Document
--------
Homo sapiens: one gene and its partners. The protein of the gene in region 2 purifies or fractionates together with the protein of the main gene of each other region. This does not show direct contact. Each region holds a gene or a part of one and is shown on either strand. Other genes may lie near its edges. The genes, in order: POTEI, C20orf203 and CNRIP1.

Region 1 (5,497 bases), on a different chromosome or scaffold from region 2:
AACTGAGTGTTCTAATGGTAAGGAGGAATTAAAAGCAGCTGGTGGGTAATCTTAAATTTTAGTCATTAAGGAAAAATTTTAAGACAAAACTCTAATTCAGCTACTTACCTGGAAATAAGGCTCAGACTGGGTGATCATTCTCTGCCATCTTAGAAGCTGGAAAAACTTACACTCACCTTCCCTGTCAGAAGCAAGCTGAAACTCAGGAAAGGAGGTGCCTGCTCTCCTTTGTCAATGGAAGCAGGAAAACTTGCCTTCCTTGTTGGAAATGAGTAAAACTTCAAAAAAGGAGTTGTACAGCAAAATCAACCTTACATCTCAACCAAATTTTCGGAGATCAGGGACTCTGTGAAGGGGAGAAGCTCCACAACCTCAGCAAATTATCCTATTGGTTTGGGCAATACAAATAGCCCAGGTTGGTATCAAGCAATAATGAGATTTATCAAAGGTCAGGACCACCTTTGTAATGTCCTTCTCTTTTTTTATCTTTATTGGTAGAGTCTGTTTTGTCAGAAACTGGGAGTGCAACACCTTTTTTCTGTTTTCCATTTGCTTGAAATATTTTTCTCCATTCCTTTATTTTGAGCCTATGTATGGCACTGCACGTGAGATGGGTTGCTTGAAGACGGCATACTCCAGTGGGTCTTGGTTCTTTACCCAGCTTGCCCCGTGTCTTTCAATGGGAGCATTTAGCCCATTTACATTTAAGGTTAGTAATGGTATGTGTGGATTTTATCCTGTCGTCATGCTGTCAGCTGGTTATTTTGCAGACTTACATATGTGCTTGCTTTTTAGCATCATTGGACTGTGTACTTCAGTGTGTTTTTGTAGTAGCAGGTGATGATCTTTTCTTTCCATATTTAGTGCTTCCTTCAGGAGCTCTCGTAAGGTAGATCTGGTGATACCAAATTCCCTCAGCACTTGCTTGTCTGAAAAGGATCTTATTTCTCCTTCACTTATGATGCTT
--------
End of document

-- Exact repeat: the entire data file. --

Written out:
Homo sapiens: one gene and its partners. The protein of the gene in region 2 purifies or fractionates together with the protein of the main gene of each other region. This does not show direct contact. Each region holds a gene or a part of one and is shown on either strand. Other genes may lie near its edges. The genes, in order: POTEI, C20orf203 and CNRIP1.

Region 1 (5,497 bases), on a different chromosome or scaffold from region 2:
AACTGAGTGTTCTAATGGTAAGGAGGAATTAAAAGCAGCTGGTGGGTAATCTTAAATTTTAGTCATTAAGGAAAAATTTTAAGACAAAACTCTAATTCAGCTACTTACCTGGAAATAAGGCTCAGACTGGGTGATCATTCTCTGCCATCTTAGAAGCTGGAAAAACTTACACTCACCTTCCCTGTCAGAAGCAAGCTGAAACTCAGGAAAGGAGGTGCCTGCTCTCCTTTGTCAATGGAAGCAGGAAAACTTGCCTTCCTTGTTGGAAATGAGTAAAACTTCAAAAAAGGAGTTGTACAGCAAAATCAACCTTACATCTCAACCAAATTTTCGGAGATCAGGGACTCTGTGAAGGGGAGAAGCTCCACAACCTCAGCAAATTATCCTATTGGTTTGGGCAATACAAATAGCCCAGGTTGGTATCAAGCAATAATGAGATTTATCAAAGGTCAGGACCACCTTTGTAATGTCCTTCTCTTTTTTTATCTTTATTGGTAGAGTCTGTTTTGTCAGAAACTGGGAGTGCAACACCTTTTTTCTGTTTTCCATTTGCTTGAAATATTTTTCTCCATTCCTTTATTTTGAGCCTATGTATGGCACTGCACGTGAGATGGGTTGCTTGAAGACGGCATACTCCAGTGGGTCTTGGTTCTTTACCCAGCTTGCCCCGTGTCTTTCAATGGGAGCATTTAGCCCATTTACATTTAAGGTTAGTAATGGTATGTGTGGATTTTATCCTGTCGTCATGCTGTCAGCTGGTTATTTTGCAGACTTACATATGTGCTTGCTTTTTAGCATCATTGGACTGTGTACTTCAGTGTGTTTTTGTAGTAGCAGGTGATGATCTTTTCTTTCCATATTTAGTGCTTCCTTCAGGAGCTCTCGTAAGGTAGATCTGGTGATACCAAATTCCCTCAGCACTTGCTTGTCTGAAAAGGATCTTATTTCTCCTTCACTTATGATGCTT